Oklahoma’s persistent education investment gap will narrow thanks to more than $900 million in state investments in public school students and a strong economy in recent years, but the state will likely remain last in the region on what it spends per student for at least the next few years.
A new report from the National Center for Education Statistics analyzes data from the 2016-2017 school year to detail state-by-state comparisons. Oklahoma’s per-student spending of $7,921 that year was a decrease from the prior year and was a distant last among the six other states in our region: Missouri, Kansas, Arkansas, New Mexico, Colorado and Texas.
State education officials have calculated Oklahoma’s most recent school year per-student spending at $9,214, which captures a more than $900 million increase from fiscal year 2017 to fiscal year 2019. That includes state funding for the average $6,100 teacher pay raise in 2018 as well as increases in other state and local funding sources for schools. Over that time, student enrollment in Oklahoma public schools also increased about 5,000 students.
More recent comparison state-by-state figures aren’t available. However, the data means even if education funding in other states stood still the last two years, Oklahoma’s per-student investment likely would still trail Texas – the next closest state – and the regional average.
Oklahoma would need to invest about $600 million more annually to reach the 2016-2017 average of other states in our region, but that doesn’t account for state or local funding increases for this school year or enrollment increases.
“Other states aren’t standing still when it comes to investment in children and neither should Oklahoma,” said Shawn Hime, executive director of the Oklahoma State School Boards Association. “This report is a reminder to policymakers what educators and families already know: ongoing, new education investment is critical. State investments and a strong economy have helped schools tremendously the last few years. We know we’re on a path to continue narrowing the gap and better supporting children and teachers if we stay the course. Our children need us to continue to invest with the urgency that we have shown the last two years.”
The gap means Oklahoma students face a daily lack of resources available to children in other states. With additional support, schools could continue to up compensation packages for teachers to combat the teacher shortage, restore teaching positions cut in past years to reduce class sizes, add back or add new academic and extracurricular opportunities, hire more counselors and/or support staff, and offer more social, emotional and health supports for students.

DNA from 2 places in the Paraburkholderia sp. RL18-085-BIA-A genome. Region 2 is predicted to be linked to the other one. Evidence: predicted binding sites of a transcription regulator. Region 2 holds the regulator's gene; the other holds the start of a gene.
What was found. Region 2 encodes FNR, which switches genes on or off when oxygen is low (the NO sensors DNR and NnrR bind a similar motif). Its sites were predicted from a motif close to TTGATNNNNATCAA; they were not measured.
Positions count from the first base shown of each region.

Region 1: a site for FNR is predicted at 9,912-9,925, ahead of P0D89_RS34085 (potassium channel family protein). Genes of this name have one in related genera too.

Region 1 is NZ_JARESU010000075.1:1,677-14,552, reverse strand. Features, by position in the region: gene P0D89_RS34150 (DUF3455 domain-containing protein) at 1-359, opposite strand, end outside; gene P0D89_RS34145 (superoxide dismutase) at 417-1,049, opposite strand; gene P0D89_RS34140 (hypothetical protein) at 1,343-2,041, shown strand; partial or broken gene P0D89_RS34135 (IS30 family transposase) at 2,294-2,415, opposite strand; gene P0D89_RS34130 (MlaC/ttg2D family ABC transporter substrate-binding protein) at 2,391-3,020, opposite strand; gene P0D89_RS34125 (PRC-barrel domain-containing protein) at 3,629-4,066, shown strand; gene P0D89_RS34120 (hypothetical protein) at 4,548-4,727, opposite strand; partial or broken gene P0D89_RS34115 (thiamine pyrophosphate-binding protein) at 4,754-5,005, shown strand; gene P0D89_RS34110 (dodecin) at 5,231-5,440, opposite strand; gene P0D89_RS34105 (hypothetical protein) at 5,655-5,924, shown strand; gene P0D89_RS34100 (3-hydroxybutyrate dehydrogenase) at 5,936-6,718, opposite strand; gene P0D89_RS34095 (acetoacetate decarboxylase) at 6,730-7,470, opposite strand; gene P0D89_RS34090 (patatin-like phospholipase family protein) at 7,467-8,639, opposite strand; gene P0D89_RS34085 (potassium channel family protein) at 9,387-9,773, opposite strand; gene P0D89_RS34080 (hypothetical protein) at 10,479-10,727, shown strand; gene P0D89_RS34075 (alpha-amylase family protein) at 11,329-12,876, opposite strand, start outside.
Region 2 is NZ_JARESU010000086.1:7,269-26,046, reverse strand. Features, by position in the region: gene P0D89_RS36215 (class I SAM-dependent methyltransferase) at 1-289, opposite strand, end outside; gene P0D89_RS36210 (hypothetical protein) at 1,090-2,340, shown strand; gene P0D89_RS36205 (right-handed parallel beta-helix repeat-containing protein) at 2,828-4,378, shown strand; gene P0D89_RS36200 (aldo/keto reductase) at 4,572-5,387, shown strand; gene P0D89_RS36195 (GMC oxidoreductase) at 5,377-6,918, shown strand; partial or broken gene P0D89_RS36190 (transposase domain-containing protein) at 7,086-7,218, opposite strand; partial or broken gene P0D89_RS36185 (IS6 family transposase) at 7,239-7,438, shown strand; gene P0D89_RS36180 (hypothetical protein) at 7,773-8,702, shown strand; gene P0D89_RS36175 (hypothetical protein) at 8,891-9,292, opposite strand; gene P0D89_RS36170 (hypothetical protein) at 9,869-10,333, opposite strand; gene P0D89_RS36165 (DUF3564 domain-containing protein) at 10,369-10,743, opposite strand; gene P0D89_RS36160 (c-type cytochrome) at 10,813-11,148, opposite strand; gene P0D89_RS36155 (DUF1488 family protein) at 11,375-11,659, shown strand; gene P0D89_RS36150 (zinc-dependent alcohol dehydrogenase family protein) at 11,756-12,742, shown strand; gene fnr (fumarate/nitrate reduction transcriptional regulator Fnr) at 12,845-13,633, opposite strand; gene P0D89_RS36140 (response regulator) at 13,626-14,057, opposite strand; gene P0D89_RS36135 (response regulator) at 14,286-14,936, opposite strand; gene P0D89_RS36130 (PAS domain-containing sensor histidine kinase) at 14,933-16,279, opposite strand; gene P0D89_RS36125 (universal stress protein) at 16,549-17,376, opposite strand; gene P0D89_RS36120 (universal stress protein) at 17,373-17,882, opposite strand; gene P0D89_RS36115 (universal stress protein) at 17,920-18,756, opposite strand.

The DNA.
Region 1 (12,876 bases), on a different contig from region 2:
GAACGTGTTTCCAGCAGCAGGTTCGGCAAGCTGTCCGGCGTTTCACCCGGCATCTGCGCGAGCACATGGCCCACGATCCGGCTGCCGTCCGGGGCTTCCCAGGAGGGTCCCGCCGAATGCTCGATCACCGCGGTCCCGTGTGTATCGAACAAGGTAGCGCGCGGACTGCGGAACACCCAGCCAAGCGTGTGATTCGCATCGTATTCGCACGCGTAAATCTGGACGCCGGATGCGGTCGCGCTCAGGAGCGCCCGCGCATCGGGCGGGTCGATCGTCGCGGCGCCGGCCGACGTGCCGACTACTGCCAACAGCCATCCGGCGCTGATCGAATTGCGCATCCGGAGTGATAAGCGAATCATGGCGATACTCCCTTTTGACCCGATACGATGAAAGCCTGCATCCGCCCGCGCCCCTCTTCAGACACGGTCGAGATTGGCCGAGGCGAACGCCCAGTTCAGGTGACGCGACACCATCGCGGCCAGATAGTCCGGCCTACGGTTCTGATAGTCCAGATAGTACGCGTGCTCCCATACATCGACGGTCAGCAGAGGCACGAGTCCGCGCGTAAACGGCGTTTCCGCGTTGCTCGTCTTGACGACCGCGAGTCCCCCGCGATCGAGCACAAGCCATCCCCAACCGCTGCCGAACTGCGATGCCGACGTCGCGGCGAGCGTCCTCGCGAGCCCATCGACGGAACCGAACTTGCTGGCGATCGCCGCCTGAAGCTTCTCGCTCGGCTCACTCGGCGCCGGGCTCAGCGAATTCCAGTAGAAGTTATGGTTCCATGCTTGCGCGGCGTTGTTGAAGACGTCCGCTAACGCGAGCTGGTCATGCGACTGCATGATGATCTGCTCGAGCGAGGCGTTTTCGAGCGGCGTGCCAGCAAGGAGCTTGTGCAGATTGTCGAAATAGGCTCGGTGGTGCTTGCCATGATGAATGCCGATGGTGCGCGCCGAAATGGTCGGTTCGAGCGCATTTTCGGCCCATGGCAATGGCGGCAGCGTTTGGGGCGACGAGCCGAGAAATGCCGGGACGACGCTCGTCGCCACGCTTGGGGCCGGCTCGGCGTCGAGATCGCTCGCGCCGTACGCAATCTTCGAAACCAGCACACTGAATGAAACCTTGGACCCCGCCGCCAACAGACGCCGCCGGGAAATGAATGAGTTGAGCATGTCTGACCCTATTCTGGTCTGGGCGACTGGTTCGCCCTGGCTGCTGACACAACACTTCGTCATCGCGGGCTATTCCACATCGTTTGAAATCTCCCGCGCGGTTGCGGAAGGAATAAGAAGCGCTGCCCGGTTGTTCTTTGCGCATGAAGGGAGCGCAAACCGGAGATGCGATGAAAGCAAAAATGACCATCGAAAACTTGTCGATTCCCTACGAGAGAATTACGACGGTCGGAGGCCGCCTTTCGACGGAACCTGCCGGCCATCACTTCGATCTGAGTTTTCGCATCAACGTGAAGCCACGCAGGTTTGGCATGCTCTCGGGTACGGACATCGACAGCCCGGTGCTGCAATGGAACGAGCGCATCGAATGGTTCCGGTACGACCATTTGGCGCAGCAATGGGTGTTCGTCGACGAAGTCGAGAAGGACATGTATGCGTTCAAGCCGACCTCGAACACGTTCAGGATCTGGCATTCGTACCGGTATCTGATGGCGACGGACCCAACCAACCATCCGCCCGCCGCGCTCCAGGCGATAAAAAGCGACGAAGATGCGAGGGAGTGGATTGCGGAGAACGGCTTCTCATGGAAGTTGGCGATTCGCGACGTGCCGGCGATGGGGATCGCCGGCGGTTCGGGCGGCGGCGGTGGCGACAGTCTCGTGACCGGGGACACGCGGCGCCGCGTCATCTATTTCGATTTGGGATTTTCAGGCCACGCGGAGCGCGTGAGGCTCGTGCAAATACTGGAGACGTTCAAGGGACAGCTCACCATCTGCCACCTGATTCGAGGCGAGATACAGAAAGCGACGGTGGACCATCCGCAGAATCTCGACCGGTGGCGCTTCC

Oklahoma still needs to hire about 4,000 more teachers to reach the average regional student-to-teacher ratio, according to NCES data that relied on fiscal year 2018 information reported by states and Oklahoma education department numbers that show schools employed more teachers this school year.
So far this school year, Oklahoma has issued nearly 3,300 emergency teaching certificates – a record number – as schools struggle to fill vacancies. Because of rules against holding an emergency certificate for more than two years, as many as 1,000 of those teachers could be ineligible to teach next year if they are unable to complete requirements for full certification.
“The teacher shortage hasn’t gone away. As a dad and as a life-long educator, it’s clear to me that the only way forward is to continue increasing our commitment to our children’s education,” Hime said. “We’ve made considerable progress, but a sustained investment is the best way for Oklahoma to change the trajectory for the children in today’s public school classrooms and for future students.”
Highlights from the report include:
Oklahoma began using the NCES definition of current spending as its official per-student spending measure in 2017. The NCES current spending calculation captures the day-to-day expenses of operating schools and districts. It includes salaries and benefits, supplies and purchased services for instruction, instruction-related costs, support services and other elementary/secondary current expenses. Expenses associated with repaying debts and capital outlays including land purchases, school construction and repair and equipment are excluded from current expenditures. Expenses for adult education also are excluded.
Revenues and Expenditures for Public Elementary and Secondary Education: FY 17 (Published February 2020)